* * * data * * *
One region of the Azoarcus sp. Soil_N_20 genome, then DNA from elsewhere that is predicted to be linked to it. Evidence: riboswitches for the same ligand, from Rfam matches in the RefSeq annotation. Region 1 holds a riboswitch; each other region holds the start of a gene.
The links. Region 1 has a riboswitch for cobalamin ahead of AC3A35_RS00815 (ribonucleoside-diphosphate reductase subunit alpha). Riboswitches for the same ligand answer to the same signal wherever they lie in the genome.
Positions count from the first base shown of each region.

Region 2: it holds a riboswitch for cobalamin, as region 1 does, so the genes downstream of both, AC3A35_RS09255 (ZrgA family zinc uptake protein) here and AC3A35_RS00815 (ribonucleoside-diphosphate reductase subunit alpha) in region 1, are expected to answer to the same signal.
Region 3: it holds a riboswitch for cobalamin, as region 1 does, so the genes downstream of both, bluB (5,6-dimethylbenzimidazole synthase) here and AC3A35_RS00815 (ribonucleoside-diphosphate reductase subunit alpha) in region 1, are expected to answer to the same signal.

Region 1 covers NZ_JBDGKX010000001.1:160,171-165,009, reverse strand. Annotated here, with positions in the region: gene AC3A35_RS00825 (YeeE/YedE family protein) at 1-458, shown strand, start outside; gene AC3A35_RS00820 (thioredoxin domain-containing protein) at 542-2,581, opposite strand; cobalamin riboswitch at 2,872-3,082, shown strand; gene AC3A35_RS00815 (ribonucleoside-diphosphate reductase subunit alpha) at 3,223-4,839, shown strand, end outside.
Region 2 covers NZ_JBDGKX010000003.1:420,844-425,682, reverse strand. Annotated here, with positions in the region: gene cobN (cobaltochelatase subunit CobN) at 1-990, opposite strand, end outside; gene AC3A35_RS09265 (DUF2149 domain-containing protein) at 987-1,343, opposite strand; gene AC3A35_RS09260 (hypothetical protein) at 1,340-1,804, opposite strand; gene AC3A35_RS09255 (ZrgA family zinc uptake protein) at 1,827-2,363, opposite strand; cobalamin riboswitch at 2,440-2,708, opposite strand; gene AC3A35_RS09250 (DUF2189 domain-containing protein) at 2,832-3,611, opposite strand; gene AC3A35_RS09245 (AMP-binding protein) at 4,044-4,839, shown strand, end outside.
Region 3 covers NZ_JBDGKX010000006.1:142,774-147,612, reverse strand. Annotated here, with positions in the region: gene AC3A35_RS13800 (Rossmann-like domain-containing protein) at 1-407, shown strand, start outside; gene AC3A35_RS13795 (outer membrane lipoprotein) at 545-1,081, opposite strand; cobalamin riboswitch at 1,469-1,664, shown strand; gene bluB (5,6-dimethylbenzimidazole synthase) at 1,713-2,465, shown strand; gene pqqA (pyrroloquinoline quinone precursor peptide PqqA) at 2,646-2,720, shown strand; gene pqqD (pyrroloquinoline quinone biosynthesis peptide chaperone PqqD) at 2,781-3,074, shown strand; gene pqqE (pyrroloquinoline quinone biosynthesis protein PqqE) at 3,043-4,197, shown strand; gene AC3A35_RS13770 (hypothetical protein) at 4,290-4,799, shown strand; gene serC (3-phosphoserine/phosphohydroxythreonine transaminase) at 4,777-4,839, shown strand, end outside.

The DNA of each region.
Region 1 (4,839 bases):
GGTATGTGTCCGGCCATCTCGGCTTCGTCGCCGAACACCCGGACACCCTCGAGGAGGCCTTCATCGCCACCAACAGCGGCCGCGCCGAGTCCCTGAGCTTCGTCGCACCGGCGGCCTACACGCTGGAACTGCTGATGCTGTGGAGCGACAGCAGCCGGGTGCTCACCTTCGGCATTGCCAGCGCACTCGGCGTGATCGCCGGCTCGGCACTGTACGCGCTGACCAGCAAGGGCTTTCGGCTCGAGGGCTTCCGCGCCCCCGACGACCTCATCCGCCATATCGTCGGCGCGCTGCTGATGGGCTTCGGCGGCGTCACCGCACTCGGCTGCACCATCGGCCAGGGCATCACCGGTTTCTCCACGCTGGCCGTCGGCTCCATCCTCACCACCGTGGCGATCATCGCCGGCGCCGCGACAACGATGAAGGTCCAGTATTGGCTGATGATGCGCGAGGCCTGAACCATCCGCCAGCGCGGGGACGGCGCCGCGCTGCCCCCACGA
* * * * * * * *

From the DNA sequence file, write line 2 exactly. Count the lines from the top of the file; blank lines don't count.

The links. Region 1 has a riboswitch for cobalamin ahead of AC3A35_RS00815 (ribonucleoside-diphosphate reductase subunit alpha). Riboswitches for the same ligand answer to the same signal wherever they lie in the genome.